The Quaking aspen is native to northern Arizona and is considered by many to be the most widely distributed of any North American tree. They generally grow at an elevation of between 6,000 and 8,000 feet in the West. Aspens can reach 100 feet tall and 2 feet in diameter but are typically less than 60 feet, with a diameter of 12 inches. The largest recorded aspen is in Oregon and is 136 feet tall, with a circumference of 10 feet.
Aspens are prized for their beautiful fall color. The turning of the aspen leaves marks the coming of winter in the extensive stands of aspen on the San Francisco Peaks. If you are visiting the NAU Arboretum in early October, look north and you may be able to see the yellow-gold leaves at the middle elevations on the San Francisco Peaks. Thousands of local and out-of-town visitors enjoy this spectacle, each fall.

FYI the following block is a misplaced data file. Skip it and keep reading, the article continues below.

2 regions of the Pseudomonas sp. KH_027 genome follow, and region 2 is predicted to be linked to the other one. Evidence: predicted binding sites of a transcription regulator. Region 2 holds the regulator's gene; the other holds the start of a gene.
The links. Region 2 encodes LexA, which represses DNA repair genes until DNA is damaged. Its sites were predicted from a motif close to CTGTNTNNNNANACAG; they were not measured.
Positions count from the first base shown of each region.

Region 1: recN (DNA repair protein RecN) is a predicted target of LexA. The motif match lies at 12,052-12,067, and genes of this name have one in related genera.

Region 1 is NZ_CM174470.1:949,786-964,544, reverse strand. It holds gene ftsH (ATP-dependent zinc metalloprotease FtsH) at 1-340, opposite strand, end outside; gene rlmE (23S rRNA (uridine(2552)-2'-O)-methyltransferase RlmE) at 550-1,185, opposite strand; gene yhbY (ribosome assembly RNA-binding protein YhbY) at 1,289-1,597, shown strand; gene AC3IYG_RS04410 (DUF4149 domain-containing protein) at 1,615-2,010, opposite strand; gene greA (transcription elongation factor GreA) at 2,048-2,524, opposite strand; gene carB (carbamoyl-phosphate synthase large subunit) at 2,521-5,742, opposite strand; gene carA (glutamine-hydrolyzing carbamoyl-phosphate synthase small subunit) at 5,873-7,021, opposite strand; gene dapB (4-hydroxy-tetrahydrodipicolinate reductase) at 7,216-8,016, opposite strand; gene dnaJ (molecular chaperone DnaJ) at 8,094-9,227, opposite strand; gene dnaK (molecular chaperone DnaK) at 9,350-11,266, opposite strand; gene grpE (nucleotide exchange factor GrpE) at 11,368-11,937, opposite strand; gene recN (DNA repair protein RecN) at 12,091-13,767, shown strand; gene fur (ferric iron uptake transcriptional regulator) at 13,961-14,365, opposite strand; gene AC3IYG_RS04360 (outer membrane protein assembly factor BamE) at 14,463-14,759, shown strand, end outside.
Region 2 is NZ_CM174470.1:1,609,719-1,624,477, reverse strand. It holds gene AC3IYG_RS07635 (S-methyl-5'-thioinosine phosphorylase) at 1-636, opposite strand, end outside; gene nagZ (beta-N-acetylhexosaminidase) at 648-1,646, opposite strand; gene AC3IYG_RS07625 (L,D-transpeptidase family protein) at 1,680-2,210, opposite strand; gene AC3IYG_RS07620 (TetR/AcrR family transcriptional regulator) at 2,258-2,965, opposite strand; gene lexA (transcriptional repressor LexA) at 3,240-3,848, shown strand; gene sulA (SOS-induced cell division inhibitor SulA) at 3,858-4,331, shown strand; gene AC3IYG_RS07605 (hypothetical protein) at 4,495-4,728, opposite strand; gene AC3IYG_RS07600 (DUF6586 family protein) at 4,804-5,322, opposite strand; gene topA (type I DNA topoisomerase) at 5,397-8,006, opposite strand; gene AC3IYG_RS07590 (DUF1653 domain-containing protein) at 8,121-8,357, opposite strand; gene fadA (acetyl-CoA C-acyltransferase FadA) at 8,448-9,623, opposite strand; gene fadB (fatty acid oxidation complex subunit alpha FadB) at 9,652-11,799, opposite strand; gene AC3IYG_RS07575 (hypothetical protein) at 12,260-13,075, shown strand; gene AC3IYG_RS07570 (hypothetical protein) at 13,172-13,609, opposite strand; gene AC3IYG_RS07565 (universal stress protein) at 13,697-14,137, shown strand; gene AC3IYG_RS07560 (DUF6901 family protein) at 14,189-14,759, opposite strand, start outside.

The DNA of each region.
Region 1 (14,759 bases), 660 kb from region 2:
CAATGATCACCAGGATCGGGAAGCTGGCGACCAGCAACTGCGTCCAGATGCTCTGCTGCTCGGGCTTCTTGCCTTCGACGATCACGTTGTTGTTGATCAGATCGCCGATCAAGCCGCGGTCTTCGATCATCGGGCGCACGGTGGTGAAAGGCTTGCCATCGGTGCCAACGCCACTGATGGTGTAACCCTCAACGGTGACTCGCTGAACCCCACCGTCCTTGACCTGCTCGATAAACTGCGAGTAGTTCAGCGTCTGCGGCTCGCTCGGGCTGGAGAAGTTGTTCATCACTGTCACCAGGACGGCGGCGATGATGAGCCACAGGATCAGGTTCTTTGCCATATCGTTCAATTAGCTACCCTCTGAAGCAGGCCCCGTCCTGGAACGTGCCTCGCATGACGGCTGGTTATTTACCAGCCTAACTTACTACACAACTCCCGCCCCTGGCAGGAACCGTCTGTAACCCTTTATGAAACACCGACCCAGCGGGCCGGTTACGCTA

Aspens generally occur as well-defined groves in the forest. In most cases, these groves are clones of a single tree, making the trees genetically identical. Depending on your definition of what a single organism is, a large aspen grove may be one of the largest organisms on earth.
For more information on Quaking Aspen, visit the links below: